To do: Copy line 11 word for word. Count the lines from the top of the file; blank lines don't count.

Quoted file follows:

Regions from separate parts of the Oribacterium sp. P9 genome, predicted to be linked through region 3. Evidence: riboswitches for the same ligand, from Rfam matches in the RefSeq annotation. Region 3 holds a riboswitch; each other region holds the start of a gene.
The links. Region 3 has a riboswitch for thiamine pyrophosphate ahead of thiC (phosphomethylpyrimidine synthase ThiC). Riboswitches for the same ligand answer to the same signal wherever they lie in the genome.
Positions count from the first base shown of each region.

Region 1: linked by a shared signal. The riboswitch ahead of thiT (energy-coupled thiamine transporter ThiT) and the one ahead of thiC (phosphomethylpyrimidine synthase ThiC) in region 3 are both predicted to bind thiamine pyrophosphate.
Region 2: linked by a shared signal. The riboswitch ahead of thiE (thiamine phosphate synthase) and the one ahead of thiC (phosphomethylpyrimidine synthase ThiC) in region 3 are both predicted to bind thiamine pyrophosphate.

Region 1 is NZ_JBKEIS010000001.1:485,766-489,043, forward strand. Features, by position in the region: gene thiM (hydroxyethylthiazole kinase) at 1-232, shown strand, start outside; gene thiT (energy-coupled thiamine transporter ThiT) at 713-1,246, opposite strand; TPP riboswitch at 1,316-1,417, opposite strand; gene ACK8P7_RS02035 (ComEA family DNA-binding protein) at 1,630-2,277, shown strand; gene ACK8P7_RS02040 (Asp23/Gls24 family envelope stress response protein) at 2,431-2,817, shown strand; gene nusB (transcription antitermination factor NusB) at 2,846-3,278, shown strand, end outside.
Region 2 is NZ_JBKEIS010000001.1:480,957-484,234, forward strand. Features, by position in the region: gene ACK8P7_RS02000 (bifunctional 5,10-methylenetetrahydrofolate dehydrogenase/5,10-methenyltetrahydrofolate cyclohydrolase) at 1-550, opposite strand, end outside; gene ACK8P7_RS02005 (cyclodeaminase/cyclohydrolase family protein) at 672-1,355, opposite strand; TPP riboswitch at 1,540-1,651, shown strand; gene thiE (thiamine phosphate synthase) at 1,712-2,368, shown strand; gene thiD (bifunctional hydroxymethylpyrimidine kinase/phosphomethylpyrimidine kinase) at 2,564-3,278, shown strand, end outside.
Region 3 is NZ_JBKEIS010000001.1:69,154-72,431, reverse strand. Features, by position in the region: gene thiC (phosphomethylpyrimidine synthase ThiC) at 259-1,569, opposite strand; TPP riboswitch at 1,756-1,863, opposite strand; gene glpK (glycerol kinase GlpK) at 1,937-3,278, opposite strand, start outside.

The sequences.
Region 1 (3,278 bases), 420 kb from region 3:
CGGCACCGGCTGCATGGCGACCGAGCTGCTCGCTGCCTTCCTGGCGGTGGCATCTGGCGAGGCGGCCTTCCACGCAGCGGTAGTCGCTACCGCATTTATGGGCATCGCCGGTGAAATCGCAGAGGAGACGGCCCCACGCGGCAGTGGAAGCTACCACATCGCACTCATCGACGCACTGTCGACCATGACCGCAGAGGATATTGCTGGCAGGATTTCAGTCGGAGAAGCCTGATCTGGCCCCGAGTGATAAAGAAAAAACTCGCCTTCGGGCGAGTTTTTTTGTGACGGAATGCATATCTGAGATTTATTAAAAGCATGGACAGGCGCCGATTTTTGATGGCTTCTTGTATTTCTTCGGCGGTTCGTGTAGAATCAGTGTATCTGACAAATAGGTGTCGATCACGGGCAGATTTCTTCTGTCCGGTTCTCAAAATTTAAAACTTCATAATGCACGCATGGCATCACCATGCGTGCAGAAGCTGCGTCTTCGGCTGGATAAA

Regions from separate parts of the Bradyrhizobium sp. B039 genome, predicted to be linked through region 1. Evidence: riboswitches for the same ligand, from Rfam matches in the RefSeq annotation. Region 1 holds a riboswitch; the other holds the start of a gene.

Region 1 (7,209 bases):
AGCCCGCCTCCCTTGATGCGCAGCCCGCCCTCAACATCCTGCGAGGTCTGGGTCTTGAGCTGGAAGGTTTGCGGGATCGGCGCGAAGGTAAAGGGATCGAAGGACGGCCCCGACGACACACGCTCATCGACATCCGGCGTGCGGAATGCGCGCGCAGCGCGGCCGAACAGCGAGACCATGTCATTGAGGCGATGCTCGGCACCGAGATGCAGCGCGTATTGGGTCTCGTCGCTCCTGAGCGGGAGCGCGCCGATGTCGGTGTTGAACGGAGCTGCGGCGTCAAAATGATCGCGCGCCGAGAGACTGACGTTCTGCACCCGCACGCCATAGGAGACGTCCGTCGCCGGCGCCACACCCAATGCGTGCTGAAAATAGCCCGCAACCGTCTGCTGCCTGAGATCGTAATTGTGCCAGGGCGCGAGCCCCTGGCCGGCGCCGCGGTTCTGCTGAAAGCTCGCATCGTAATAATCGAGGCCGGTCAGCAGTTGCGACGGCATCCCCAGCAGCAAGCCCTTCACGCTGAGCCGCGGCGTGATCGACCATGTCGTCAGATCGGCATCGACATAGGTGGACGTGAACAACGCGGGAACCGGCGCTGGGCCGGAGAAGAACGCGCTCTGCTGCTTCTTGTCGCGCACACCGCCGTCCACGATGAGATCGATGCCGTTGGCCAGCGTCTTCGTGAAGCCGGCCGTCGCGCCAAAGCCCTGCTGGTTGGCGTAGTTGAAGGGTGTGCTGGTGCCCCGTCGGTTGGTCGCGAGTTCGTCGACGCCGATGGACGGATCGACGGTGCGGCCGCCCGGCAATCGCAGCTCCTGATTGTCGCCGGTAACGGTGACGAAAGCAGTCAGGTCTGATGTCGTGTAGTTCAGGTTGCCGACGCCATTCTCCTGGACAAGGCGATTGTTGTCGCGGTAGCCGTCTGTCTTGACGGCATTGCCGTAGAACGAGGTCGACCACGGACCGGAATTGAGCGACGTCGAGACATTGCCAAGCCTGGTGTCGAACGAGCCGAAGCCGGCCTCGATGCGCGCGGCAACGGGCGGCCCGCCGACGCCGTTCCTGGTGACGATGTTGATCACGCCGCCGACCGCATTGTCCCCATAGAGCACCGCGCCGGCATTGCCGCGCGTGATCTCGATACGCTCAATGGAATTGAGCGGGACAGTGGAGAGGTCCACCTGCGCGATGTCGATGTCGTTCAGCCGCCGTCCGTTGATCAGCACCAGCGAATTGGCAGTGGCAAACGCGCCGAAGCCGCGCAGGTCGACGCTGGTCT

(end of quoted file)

CGGCACCGGCTGCATGGCGACCGAGCTGCTCGCTGCCTTCCTGGCGGTGGCATCTGGCGAGGCGGCCTTCCACGCAGCGGTAGTCGCTACCGCATTTATGGGCATCGCCGGTGAAATCGCAGAGGAGACGGCCCCACGCGGCAGTGGAAGCTACCACATCGCACTCATCGACGCACTGTCGACCATGACCGCAGAGGATATTGCTGGCAGGATTTCAGTCGGAGAAGCCTGATCTGGCCCCGAGTGATAAAGAAAAAACTCGCCTTCGGGCGAGTTTTTTTGTGACGGAATGCATATCTGAGATTTATTAAAAGCATGGACAGGCGCCGATTTTTGATGGCTTCTTGTATTTCTTCGGCGGTTCGTGTAGAATCAGTGTATCTGACAAATAGGTGTCGATCACGGGCAGATTTCTTCTGTCCGGTTCTCAAAATTTAAAACTTCATAATGCACGCATGGCATCACCATGCGTGCAGAAGCTGCGTCTTCGGCTGGATAAA